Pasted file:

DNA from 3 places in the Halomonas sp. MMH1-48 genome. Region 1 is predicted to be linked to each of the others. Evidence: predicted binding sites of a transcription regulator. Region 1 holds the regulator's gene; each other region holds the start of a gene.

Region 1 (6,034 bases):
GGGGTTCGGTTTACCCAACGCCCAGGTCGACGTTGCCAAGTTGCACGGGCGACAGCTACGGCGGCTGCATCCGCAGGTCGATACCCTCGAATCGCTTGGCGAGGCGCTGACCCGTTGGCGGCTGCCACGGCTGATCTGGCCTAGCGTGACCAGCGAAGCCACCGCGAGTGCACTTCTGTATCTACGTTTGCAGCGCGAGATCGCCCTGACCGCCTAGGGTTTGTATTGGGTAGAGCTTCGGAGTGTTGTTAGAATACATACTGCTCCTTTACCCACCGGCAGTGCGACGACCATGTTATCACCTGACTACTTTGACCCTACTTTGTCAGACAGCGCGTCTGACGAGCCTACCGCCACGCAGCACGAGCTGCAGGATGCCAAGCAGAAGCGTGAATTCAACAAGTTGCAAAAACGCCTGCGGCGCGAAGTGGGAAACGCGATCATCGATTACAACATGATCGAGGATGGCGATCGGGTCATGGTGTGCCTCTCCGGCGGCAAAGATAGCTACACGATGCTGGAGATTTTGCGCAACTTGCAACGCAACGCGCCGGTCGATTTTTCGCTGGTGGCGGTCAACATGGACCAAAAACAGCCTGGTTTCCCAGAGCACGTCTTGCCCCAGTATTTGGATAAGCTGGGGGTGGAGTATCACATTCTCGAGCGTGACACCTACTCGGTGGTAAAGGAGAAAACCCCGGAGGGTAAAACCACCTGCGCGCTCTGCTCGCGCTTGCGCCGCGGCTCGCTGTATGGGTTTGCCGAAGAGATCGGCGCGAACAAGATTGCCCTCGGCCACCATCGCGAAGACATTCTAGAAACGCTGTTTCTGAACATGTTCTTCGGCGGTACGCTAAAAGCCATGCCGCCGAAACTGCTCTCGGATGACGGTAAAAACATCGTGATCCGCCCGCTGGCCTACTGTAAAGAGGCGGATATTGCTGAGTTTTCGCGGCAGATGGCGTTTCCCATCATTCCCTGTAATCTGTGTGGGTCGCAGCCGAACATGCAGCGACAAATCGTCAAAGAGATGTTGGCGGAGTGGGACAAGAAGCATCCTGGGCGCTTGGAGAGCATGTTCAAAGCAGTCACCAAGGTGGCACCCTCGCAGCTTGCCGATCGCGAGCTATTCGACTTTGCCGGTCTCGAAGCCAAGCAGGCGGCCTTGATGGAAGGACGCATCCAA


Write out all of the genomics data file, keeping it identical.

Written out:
DNA from 3 places in the Halomonas sp. MMH1-48 genome. Region 1 is predicted to be linked to each of the others. Evidence: predicted binding sites of a transcription regulator. Region 1 holds the regulator's gene; each other region holds the start of a gene.

Region 1 (6,034 bases):
GGGGTTCGGTTTACCCAACGCCCAGGTCGACGTTGCCAAGTTGCACGGGCGACAGCTACGGCGGCTGCATCCGCAGGTCGATACCCTCGAATCGCTTGGCGAGGCGCTGACCCGTTGGCGGCTGCCACGGCTGATCTGGCCTAGCGTGACCAGCGAAGCCACCGCGAGTGCACTTCTGTATCTACGTTTGCAGCGCGAGATCGCCCTGACCGCCTAGGGTTTGTATTGGGTAGAGCTTCGGAGTGTTGTTAGAATACATACTGCTCCTTTACCCACCGGCAGTGCGACGACCATGTTATCACCTGACTACTTTGACCCTACTTTGTCAGACAGCGCGTCTGACGAGCCTACCGCCACGCAGCACGAGCTGCAGGATGCCAAGCAGAAGCGTGAATTCAACAAGTTGCAAAAACGCCTGCGGCGCGAAGTGGGAAACGCGATCATCGATTACAACATGATCGAGGATGGCGATCGGGTCATGGTGTGCCTCTCCGGCGGCAAAGATAGCTACACGATGCTGGAGATTTTGCGCAACTTGCAACGCAACGCGCCGGTCGATTTTTCGCTGGTGGCGGTCAACATGGACCAAAAACAGCCTGGTTTCCCAGAGCACGTCTTGCCCCAGTATTTGGATAAGCTGGGGGTGGAGTATCACATTCTCGAGCGTGACACCTACTCGGTGGTAAAGGAGAAAACCCCGGAGGGTAAAACCACCTGCGCGCTCTGCTCGCGCTTGCGCCGCGGCTCGCTGTATGGGTTTGCCGAAGAGATCGGCGCGAACAAGATTGCCCTCGGCCACCATCGCGAAGACATTCTAGAAACGCTGTTTCTGAACATGTTCTTCGGCGGTACGCTAAAAGCCATGCCGCCGAAACTGCTCTCGGATGACGGTAAAAACATCGTGATCCGCCCGCTGGCCTACTGTAAAGAGGCGGATATTGCTGAGTTTTCGCGGCAGATGGCGTTTCCCATCATTCCCTGTAATCTGTGTGGGTCGCAGCCGAACATGCAGCGACAAATCGTCAAAGAGATGTTGGCGGAGTGGGACAAGAAGCATCCTGGGCGCTTGGAGAGCATGTTCAAAGCAGTCACCAAGGTGGCACCCTCGCAGCTTGCCGATCGCGAGCTATTCGACTTTGCCGGTCTCGAAGCCAAGCAGGCGGCCTTGATGGAAGGACGCATCCAA